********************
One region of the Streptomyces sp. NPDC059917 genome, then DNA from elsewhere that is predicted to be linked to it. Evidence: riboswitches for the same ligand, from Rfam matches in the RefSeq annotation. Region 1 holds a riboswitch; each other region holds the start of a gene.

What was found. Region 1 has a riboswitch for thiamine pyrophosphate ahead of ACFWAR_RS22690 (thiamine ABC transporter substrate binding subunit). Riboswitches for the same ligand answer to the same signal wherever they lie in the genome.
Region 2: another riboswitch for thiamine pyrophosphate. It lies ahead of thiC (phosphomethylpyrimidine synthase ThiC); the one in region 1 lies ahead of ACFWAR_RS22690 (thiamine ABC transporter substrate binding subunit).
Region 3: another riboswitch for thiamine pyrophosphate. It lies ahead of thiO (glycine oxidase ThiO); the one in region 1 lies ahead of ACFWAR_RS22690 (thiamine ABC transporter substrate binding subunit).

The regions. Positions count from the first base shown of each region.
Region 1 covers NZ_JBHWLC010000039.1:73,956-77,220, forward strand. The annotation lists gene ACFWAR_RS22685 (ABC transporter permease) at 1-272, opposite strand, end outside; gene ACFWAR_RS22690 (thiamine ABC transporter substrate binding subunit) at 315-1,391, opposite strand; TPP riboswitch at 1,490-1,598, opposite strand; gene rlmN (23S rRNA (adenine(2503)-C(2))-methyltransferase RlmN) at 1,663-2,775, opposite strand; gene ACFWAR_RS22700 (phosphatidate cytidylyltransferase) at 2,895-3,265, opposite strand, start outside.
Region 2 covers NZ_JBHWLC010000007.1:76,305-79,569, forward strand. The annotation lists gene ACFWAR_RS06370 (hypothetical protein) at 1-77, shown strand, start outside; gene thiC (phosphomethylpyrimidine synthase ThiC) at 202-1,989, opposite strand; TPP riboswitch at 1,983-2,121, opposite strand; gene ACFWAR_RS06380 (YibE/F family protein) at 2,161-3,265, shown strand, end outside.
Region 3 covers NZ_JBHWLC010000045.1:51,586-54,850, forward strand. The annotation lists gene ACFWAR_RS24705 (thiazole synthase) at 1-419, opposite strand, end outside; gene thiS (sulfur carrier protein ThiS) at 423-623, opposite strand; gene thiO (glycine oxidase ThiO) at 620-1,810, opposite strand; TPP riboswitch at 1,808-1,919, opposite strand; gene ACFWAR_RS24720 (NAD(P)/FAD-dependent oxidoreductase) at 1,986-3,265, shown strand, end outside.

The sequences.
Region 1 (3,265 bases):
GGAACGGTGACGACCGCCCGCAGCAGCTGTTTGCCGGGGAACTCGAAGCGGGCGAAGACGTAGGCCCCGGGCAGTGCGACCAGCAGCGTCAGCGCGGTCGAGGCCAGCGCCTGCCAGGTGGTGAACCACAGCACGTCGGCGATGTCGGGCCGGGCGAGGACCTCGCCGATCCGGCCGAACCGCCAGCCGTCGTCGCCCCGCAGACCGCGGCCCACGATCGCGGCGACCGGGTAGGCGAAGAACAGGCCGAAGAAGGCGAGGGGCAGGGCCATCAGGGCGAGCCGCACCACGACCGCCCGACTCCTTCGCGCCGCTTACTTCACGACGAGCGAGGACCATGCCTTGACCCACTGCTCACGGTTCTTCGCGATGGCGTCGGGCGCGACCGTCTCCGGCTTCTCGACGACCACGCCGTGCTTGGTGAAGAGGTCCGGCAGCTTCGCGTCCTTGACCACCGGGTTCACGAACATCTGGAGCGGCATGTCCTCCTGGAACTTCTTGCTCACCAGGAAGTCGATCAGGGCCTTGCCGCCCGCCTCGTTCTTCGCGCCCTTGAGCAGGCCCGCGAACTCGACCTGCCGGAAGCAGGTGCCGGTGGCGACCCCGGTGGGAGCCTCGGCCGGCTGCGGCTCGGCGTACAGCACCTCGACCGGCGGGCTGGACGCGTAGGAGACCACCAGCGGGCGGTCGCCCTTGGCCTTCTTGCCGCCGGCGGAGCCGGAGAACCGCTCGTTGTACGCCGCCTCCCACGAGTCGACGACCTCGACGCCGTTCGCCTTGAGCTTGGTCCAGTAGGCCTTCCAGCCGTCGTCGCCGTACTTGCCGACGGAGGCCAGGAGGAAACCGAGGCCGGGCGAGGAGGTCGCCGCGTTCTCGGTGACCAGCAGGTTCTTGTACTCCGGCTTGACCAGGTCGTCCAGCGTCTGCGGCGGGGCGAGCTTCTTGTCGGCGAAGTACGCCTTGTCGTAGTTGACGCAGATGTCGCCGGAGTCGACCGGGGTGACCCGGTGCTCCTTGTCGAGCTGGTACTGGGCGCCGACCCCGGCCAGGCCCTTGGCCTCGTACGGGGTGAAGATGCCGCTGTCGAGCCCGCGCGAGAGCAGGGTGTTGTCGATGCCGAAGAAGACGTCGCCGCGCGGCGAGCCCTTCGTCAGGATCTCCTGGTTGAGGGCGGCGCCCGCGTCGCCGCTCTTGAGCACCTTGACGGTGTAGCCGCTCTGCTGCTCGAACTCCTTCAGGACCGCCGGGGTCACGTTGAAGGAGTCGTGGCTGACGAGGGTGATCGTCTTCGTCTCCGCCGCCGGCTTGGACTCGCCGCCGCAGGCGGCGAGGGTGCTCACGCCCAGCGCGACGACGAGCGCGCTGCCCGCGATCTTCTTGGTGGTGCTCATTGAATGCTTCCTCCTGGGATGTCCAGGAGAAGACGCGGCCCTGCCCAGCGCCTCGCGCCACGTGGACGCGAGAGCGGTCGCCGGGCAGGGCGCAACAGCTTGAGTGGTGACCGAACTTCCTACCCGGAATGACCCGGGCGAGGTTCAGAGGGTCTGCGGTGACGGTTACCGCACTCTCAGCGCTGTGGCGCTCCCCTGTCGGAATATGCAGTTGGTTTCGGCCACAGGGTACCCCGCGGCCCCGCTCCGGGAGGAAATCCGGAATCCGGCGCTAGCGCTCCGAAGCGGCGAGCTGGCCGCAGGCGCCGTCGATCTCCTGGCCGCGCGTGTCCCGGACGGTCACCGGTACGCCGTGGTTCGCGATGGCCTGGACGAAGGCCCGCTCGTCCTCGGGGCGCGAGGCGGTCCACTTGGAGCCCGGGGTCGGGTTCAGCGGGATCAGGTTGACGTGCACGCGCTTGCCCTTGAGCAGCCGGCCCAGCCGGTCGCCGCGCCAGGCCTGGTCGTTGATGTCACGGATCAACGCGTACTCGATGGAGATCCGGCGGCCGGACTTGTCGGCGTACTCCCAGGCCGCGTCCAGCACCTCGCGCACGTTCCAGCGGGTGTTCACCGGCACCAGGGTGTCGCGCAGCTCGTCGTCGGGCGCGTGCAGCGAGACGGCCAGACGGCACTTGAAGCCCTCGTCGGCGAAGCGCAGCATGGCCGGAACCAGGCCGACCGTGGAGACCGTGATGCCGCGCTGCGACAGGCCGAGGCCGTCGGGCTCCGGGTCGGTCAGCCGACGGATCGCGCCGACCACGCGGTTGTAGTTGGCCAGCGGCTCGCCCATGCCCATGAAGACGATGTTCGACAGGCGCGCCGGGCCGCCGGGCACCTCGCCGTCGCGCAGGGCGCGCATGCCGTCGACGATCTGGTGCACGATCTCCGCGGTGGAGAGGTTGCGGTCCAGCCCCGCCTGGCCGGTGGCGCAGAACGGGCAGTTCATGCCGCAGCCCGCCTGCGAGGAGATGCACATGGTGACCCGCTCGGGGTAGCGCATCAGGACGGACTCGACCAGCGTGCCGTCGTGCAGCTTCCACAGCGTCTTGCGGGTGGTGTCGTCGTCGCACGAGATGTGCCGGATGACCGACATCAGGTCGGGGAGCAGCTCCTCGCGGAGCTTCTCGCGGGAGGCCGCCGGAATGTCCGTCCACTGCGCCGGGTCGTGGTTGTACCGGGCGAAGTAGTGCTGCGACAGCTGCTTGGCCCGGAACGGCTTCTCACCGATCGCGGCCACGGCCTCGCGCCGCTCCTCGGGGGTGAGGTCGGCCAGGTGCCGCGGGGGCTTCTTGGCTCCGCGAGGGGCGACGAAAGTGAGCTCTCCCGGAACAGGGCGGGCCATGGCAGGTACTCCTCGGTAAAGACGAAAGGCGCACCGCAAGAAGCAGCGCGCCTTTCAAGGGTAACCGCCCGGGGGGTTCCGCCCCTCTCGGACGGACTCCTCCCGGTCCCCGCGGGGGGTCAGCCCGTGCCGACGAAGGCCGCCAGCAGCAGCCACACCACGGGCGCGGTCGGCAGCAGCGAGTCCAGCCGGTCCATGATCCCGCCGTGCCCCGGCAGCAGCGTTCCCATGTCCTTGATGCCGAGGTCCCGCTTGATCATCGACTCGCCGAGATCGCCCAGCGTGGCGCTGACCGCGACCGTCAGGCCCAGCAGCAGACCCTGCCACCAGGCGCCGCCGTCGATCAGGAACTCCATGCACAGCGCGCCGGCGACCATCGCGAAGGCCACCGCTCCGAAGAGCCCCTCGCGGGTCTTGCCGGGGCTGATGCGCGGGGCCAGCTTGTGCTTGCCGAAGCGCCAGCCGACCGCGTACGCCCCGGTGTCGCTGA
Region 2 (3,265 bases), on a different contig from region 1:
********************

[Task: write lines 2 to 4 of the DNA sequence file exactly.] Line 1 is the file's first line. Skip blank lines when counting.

What was found. Region 1 has a riboswitch for thiamine pyrophosphate ahead of ACFWAR_RS22690 (thiamine ABC transporter substrate binding subunit). Riboswitches for the same ligand answer to the same signal wherever they lie in the genome.
Region 2: another riboswitch for thiamine pyrophosphate. It lies ahead of thiC (phosphomethylpyrimidine synthase ThiC); the one in region 1 lies ahead of ACFWAR_RS22690 (thiamine ABC transporter substrate binding subunit).
Region 3: another riboswitch for thiamine pyrophosphate. It lies ahead of thiO (glycine oxidase ThiO); the one in region 1 lies ahead of ACFWAR_RS22690 (thiamine ABC transporter substrate binding subunit).